January 11, 2017   Hunan Province Changsha Municipal People’s Procuratorate Bill of Indictment CS Proc Crim Indict [2016] No. 85   Defendant Xie Yang (谢阳), male, [redacted], Han ethnicity, master’s degree education, was a practicing lawyer at Hunan Gangwei Law Firm, [redacted]. On July 12, 2015, he was put under residential surveillance by the Changsha Municipal Public Security Bureau on suspicion of the crimes of subversion of state power and disrupting court order. On January 8, 2016 this procuratorate approved his arrest on suspicion of the crime of subversion of state power. The arrest was executed the following day by the Changsha Municipal Public Security Bureau. The Changsha Municipal Public Security Bureau has concluded its investigation of this case and, on August 8, 2016, referred […]


December 15, 2016 Yaxue Cao spoke with Chang Ping in Toronto on December 2, 2016.     YC: You used to be the director of the news department of the famed Southern Weekly and a columnist there, and you belong to a community of journalists who distinguished themselves in the 25 years of “market-oriented” media that coincided with the period of soaring economic development from early 1990s until recently. I’ve been wanting to hear your story, because I sensed that your trajectory as a journalist has also been the trajectory of China’s “market-oriented media.” So I’m very happy to see you. First of all, congratulations on receiving the CJFE International Press Freedom Award. They made a great choice. Chang Ping: Thank you. YC: I knew […]


Chang Ping, December 1, 2016 From the Canadian Journalists for Free Expression website: “Chang Ping is one of China’s best-known journalists who reports on political issues. He writes about sensitive topics including democracy, media censorship, the failures of government policy and Tibet. He is the winner of the International Press Freedom Award. This award recognizes the outstanding courage of journalists who work at great personal risk and against enormous odds so that the news media remain free. Establishing himself in the 1990s, he first reported from Guangzhou. As censorship has tightened in China, Chang’s pleas for transparency and accountability have put him under a political spotlight. In 2011, while working as the editor-in-chief at the now-suspended weekly magazine iSun Affairs in Hong Kong, [Chang Ping] […]


China Change, November 21, 2016   Zhang Haitao (张海涛) is a 45-year-old Han Chinese man living in Urumqi, the capital of the Xinjiang Uighur Autonomous Region. He is originally from Henan Province, and relocated to Xinjiang after being laid off from state employment in the 1990s. Since 2009 he’s been an active participant in rights defense activities and subsequently became a “sensitive” person who was harassed by police. Zhang was detained on June 27, 2015, in Urumqi, indicted on December 25, 2015, and tried in January 11, 2016. Based on 69 WeChat posts, 205 Twitter posts, and interviews by Voice of America and Radio Free Asia during the period from 2010 to 2015, a court in Urumqi found Zhang guilty of “inciting subversion of state […]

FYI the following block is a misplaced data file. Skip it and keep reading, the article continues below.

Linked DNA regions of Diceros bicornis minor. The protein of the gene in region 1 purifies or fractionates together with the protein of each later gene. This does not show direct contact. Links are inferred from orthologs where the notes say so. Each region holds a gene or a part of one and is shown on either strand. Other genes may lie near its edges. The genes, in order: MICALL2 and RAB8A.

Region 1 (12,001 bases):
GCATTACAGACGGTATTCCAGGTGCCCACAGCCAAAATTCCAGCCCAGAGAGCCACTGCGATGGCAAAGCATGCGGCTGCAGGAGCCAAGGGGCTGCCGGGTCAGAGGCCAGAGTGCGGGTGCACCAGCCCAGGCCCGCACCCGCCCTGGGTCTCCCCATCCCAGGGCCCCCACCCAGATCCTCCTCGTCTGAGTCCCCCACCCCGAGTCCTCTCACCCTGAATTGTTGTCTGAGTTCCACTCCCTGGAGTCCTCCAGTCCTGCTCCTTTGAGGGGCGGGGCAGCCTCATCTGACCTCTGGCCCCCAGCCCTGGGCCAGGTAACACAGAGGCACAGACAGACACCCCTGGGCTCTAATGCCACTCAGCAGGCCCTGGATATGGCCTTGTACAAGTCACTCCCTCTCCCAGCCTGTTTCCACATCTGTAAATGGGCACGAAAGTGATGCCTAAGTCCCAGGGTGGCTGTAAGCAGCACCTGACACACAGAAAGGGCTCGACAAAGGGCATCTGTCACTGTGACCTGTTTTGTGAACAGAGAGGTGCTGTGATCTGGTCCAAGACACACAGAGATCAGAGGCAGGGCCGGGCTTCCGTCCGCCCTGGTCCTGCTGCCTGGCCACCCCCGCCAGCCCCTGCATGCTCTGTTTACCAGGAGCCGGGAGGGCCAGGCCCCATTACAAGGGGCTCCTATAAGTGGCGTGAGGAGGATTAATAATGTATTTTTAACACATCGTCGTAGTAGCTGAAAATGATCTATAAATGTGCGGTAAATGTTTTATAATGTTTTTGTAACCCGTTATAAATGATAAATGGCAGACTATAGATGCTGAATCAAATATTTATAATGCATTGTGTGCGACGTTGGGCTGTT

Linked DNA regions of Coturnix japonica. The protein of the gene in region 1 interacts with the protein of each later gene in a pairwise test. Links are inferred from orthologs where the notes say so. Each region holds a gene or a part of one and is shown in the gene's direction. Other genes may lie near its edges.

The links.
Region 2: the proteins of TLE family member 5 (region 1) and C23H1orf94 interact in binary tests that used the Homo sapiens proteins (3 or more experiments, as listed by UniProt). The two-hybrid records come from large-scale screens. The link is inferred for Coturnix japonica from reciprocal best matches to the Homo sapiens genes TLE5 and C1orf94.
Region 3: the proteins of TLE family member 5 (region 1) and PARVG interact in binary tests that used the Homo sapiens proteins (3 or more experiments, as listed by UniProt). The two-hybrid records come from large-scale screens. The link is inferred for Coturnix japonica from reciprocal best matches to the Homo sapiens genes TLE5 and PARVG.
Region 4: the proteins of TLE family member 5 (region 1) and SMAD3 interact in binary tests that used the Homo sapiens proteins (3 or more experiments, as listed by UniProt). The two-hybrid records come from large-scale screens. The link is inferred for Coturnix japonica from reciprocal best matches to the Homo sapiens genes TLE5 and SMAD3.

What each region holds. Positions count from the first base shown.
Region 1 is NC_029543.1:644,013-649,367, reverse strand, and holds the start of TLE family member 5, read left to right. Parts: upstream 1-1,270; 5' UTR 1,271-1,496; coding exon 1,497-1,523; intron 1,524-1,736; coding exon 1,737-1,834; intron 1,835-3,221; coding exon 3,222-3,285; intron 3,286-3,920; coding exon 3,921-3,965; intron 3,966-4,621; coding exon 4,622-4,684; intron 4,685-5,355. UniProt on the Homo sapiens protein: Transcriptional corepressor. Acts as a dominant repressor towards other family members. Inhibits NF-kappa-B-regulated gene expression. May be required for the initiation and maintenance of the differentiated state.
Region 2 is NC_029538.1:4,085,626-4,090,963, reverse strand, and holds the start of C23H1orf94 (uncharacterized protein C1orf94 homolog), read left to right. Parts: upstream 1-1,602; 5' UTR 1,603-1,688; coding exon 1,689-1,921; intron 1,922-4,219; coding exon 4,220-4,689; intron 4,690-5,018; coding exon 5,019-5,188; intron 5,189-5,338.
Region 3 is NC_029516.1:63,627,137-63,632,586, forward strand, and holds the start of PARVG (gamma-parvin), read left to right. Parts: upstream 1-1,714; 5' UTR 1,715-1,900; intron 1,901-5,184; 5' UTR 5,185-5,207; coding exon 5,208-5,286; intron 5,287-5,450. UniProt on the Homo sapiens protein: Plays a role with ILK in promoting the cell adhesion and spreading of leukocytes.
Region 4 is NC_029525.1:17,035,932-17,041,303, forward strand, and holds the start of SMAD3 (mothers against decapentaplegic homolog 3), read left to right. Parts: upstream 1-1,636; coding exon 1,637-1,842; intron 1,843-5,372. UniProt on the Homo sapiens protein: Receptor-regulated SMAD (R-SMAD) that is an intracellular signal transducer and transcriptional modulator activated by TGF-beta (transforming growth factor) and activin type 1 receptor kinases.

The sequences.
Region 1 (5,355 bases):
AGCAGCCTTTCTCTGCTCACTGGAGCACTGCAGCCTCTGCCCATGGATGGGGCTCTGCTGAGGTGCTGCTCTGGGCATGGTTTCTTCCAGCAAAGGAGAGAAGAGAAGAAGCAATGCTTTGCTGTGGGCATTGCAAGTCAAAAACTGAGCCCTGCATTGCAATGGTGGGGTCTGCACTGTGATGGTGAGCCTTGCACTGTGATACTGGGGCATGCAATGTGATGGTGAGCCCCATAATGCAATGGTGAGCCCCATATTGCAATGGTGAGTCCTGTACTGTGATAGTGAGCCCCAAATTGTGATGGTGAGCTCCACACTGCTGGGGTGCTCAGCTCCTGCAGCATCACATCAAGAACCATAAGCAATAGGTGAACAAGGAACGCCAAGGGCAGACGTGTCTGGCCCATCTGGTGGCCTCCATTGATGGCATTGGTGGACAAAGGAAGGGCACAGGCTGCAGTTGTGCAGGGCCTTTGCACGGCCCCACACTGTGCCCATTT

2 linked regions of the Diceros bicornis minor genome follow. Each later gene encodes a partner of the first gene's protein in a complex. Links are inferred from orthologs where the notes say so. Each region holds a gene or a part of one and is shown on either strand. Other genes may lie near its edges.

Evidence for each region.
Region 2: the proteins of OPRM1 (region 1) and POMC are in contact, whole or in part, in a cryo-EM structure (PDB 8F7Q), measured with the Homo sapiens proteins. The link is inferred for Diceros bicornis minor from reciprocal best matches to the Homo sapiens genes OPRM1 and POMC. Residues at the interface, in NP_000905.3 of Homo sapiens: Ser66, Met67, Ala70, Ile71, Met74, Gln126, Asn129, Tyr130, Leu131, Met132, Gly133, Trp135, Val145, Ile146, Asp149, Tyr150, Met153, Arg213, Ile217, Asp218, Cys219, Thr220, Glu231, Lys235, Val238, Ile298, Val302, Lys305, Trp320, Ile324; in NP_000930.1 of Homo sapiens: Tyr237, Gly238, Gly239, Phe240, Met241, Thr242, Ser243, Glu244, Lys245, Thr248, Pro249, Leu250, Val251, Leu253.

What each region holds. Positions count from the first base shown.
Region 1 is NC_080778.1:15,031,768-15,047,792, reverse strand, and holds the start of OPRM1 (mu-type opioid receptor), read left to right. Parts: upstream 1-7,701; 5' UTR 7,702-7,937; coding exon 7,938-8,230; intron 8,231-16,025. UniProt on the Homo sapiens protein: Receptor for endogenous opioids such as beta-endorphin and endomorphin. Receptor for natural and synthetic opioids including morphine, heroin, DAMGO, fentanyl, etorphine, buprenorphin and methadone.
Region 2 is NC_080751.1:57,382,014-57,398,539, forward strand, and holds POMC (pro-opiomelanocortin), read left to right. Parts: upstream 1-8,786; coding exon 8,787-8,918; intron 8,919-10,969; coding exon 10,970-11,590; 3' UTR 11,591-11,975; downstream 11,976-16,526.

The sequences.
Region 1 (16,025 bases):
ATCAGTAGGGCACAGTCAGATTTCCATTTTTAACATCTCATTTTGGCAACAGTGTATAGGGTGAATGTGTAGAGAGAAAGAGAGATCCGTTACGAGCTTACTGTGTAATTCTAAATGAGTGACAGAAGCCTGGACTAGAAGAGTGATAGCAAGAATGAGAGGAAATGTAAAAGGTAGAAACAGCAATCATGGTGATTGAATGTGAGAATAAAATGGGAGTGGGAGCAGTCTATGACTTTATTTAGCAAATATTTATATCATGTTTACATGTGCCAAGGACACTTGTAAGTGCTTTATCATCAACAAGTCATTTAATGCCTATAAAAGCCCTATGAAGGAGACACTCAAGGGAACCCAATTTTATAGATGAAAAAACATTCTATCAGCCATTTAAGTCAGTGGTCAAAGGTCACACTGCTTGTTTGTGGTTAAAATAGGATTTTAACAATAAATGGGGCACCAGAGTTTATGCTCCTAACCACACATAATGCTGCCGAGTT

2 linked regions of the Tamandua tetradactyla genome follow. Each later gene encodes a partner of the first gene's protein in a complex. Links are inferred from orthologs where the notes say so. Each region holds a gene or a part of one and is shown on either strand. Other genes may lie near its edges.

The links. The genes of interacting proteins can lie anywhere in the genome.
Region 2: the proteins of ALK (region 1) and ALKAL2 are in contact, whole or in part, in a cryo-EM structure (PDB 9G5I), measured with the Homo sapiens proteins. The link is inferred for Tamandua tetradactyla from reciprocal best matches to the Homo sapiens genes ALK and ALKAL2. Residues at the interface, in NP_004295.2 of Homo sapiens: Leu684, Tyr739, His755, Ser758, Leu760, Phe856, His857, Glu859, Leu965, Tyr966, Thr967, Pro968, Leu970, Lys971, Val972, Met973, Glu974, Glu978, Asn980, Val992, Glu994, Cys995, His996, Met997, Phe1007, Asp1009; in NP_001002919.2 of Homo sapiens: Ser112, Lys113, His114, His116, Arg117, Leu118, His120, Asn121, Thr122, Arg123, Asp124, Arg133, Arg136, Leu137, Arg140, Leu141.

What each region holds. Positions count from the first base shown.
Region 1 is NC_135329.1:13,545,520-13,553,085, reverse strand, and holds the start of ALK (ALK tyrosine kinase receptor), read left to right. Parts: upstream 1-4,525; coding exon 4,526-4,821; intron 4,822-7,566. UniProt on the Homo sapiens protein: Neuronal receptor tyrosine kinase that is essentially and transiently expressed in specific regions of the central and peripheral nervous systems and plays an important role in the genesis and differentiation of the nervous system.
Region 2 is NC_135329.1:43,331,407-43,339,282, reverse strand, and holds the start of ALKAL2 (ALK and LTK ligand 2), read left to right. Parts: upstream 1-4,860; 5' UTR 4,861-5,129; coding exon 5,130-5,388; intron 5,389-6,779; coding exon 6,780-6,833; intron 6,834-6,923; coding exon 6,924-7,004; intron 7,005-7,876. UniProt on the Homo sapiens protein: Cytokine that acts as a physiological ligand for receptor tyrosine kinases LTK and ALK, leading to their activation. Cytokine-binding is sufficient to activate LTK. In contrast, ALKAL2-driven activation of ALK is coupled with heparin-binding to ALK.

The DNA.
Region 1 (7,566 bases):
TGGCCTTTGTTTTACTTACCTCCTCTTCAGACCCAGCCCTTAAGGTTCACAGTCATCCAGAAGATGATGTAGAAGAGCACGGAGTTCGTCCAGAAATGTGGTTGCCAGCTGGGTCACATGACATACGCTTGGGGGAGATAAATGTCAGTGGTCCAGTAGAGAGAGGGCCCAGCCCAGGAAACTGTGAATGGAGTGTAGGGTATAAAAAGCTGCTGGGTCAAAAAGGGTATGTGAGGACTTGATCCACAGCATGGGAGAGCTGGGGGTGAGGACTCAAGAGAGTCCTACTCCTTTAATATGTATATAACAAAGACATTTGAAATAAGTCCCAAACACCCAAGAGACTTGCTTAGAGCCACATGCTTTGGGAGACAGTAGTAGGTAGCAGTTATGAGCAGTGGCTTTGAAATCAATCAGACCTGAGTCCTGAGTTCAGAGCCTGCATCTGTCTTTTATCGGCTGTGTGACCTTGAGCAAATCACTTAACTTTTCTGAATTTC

Huang Simin, October 13, 2016   “If you want to understand your own country, then you’ve  already stepped on the path to criminality.” — Ai Weiwei “Do you think there is dignity in living a good life in this country?” — Li Tingyu   Born and raised in Guangdong, Li Tingyu (李婷玉) was a student at Sun Yat-sen University in Guangzhou where she majored in English but dropped out in senior year. She had been working with her boyfriend Lu Yuyu (卢昱宇) on the self-published media known as 非新闻 (“Non-News”) until the couple’s detention on June 16 this year. The two were charged with “picking quarrels and provoking trouble” and are currently detained in the Dali Detention Center, Yunnan.   Li Tingyu and Lu Yuyu […]


China Change, March 24, 2016. In no particular order and with a couple of exceptions, we sample Chinese netizens’ thoughts on March 21, 2016, Twitter’s 10th anniversary. We don’t know who else will be touched by this, but we certainly are. – The Editors   乌鸦哥哥 ‏@wuyagege : Twitter is like a small cafe that never closes. People come and go, connecting with each other in ways both lasting and fleeting. You can exchange a few words if you feel the urge, otherwise everyone goes about their own business. After these many years, I have so many friends from all over, both old and new. Some have faded away, others are still around. Still others have been made to vanish. I somehow manage to continue on. I […]


By China Change, published: February 25, 2016 Retired Chinese real estate mogul Ren Zhiqiang (任志强), known as “Cannon Ren,” fired at Xi Jinping after Xi’s tour of China Central Television. Xi Dada’s opinion warriors are now all over him, outdoing one another to see who can work themselves into the biggest frenzy.  – The Editors     The first article in the attack against Ren Zhiqiang, “Why Must Netizens Teach Ren Zhiqiang Lessons About the Party?”, appeared on Qianlong.com, a website sponsored by the propaganda department of the Beijing Party Committee. Then it was republished on the website of the Office of the Central Leading Group for Cyberspace Affairs and the Cyberspace Administration of China. The author, Li Jiming (李吉明), is a member of the Party and […]